Richard Carapaz out of Tour de La Provence following Covid positive

Ineos will now hope the infection is limited to the Ecuadorian

Richard Carpaz
(Image credit: Getty)

Richard Carapaz has been forced to pull out of the Tour de La Provence due to a positive coronavirus test.

The 28-year-old is not currently showing any symptoms, according to his Ineos Grenadiers team, who will now hope the infection is limited to just Carapaz.

The French stage race was Carapaz's second competition of the new season, having raced Etoile de Bessèges but not able to complete the final time trial after a crash on the key GC stage a couple of days earlier.

Carapaz had been sitting 19th overall after the prologue and stage one at the Tour de La Provence, 51 seconds off Ineos team-mate Filippo Ganna, but with a key mountain stage still left to close out the race on stage three Carapaz was still in the hunt for the win.

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"Unfortunately due to a positive COVID test Richard Carapaz will not take to the start today at Tour de la Provence. Richie is currently showing no symptoms," Ineos Grenadiers said in a statement, a dampener on what has been a perfect start to the race.

The British squad claimed the prologue victory through time trial world champion Filippo Ganna, with Ethan Hayter also second on the day, before Elia Viviani secured his first win since his return to Ineos on the first road stage.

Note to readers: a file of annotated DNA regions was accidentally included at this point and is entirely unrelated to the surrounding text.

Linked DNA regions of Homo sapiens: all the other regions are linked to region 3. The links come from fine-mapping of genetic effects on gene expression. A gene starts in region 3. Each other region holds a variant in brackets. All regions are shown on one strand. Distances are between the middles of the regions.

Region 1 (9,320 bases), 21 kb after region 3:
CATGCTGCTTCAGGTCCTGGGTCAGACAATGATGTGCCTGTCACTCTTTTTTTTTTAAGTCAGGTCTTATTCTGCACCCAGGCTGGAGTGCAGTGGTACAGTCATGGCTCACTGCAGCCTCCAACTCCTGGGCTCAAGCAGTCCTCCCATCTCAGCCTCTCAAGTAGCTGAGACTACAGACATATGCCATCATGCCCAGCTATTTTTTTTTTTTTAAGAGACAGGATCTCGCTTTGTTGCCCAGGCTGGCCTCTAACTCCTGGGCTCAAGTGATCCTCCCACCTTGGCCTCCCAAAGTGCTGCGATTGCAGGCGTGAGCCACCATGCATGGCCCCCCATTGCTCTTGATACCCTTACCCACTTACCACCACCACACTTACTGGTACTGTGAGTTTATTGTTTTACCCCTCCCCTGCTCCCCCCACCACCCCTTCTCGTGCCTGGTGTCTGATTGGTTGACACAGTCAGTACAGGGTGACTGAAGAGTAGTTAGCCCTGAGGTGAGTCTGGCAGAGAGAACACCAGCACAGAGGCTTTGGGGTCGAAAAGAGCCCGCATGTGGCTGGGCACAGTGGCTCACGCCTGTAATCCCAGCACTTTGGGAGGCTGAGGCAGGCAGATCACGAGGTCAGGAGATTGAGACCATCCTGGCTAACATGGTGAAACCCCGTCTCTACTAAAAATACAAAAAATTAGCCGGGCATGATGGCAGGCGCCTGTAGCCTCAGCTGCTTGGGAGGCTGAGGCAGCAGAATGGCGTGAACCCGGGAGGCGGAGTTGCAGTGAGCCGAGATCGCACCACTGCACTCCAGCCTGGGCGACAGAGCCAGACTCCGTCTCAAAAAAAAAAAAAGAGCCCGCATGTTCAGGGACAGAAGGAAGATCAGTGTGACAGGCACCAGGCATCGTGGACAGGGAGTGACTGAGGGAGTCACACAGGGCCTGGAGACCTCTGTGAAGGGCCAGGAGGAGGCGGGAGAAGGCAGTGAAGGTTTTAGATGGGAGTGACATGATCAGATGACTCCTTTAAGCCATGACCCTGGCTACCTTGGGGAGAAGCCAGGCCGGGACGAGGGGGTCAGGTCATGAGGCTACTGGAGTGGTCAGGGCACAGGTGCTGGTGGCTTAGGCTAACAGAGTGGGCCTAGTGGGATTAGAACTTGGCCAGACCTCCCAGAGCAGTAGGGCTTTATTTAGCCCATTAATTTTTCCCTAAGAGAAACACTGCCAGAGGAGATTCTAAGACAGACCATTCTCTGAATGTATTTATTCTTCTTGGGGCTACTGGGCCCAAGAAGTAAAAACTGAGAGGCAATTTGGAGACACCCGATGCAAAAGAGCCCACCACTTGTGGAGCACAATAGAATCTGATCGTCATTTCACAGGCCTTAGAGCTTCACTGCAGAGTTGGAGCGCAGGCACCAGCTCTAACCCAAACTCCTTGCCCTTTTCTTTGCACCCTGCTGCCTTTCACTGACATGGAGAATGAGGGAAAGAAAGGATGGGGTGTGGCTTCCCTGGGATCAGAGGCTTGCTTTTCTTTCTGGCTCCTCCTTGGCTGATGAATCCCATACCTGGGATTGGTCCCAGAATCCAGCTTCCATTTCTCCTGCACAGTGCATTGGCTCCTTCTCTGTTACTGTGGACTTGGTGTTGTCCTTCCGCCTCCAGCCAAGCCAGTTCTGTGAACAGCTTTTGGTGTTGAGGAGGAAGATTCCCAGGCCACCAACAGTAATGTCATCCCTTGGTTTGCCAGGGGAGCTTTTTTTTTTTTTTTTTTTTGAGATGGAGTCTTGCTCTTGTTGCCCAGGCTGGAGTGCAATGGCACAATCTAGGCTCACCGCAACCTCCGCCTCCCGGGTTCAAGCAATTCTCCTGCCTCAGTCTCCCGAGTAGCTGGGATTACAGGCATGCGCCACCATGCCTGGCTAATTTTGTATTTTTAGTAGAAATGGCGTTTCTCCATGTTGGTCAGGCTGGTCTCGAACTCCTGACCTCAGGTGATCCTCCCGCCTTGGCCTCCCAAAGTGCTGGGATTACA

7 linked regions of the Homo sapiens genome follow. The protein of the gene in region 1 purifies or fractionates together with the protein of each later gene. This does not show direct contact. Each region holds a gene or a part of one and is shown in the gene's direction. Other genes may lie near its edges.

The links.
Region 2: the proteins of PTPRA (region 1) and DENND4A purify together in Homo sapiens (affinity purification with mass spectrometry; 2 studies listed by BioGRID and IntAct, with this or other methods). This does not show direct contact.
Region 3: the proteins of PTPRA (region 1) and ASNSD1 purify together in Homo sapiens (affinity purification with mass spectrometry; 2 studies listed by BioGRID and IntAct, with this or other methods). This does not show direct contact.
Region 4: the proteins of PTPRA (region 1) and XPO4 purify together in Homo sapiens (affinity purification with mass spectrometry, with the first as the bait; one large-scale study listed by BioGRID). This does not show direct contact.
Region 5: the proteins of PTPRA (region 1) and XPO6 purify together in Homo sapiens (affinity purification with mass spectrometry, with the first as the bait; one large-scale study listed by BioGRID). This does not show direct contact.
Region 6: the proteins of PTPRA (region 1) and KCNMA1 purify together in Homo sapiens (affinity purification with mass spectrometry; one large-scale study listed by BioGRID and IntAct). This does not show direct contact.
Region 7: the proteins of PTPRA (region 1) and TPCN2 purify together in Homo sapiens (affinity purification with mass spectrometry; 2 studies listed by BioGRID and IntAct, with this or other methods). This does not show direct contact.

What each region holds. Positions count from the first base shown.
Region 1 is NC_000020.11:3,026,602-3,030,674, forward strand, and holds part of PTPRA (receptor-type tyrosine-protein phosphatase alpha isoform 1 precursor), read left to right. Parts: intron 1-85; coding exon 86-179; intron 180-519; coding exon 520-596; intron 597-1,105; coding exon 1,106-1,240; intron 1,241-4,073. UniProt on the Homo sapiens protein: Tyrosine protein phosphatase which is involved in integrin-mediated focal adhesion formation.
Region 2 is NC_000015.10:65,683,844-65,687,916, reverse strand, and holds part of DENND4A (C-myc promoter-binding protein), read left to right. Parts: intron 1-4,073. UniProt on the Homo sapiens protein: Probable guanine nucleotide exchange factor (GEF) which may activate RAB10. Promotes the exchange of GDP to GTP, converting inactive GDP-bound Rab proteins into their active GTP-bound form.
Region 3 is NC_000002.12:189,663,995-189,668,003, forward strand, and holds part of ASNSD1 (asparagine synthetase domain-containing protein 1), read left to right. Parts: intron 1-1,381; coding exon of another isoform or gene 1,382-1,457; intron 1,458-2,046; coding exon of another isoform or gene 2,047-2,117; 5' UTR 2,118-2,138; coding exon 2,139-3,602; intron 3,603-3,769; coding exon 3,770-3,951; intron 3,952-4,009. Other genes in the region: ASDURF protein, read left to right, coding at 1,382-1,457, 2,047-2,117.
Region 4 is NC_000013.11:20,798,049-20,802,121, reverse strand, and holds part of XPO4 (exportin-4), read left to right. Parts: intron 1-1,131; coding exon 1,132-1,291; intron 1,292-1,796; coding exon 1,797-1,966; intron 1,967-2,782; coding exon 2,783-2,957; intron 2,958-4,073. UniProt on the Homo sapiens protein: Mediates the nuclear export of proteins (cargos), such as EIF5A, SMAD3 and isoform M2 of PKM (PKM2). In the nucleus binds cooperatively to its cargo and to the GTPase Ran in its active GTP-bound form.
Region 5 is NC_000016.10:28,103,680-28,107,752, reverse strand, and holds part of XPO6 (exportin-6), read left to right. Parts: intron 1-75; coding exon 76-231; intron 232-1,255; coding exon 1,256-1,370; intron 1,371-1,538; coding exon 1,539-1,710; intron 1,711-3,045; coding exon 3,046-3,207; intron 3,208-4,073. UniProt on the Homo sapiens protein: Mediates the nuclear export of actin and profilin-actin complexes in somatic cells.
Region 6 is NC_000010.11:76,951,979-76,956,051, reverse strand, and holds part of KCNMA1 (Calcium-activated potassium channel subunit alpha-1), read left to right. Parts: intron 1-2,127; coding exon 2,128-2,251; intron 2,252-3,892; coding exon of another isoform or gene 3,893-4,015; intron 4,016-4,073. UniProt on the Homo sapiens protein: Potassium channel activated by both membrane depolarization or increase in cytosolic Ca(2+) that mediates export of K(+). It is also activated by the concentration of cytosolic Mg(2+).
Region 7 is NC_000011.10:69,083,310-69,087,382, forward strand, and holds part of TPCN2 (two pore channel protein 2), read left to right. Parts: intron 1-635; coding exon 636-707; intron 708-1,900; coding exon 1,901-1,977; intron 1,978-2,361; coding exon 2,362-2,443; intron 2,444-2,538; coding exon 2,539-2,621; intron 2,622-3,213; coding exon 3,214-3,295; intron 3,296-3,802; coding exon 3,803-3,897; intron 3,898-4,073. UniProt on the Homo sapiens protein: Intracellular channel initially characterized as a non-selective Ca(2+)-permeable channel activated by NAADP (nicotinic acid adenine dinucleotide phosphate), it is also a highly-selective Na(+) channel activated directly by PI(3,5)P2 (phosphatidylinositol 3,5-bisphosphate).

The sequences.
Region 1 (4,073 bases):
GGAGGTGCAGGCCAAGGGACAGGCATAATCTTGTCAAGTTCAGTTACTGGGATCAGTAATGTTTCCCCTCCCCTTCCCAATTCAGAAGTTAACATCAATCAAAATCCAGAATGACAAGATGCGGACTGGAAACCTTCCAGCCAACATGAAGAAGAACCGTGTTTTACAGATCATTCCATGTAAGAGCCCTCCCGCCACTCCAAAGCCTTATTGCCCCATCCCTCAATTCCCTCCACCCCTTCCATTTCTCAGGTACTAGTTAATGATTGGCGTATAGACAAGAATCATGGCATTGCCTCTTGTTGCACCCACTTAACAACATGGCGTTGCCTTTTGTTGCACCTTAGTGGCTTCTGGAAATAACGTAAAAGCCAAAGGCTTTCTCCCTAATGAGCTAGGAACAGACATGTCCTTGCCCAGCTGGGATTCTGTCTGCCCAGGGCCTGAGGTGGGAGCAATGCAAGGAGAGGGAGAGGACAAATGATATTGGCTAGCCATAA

Carapaz's forced exit will be good news for the prospects of Julian Alaphilippe (Quick-Step Alpha Vinyl) and Nairo Quintana (Arkéa-Samsic), who are both poised to contest the overall victory.

Alaphilippe sits just four seconds behind Ganna in the GC, the upcoming climbing likely too demanding for Ganna's powerful physique, while Quintana lurks a further 24 seconds behind the French world champion.

Assuming Carapaz fully recovers he is slated to next line up at Tirreno-Adriatico on March 7th before the Volta Ciclista a Catalunya two weeks later ahead of a return to the Giro d'Italia in May.

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Hi. I'm Cycling Weekly's Weekend Editor. I like writing offbeat features and eating too much bread when working out on the road at bike races.


Before joining Cycling Weekly I worked at The Tab and I've also written for Vice, Time Out, and worked freelance for The Telegraph (I know, but I needed the money at the time so let me live).


I also worked for ITV Cycling between 2011-2018 on their Tour de France and Vuelta a España coverage. Sometimes I'd be helping the producers make the programme and other times I'd be getting the lunches. Just in case you were wondering - Phil Liggett and Paul Sherwen had the same ham sandwich every day, it was great.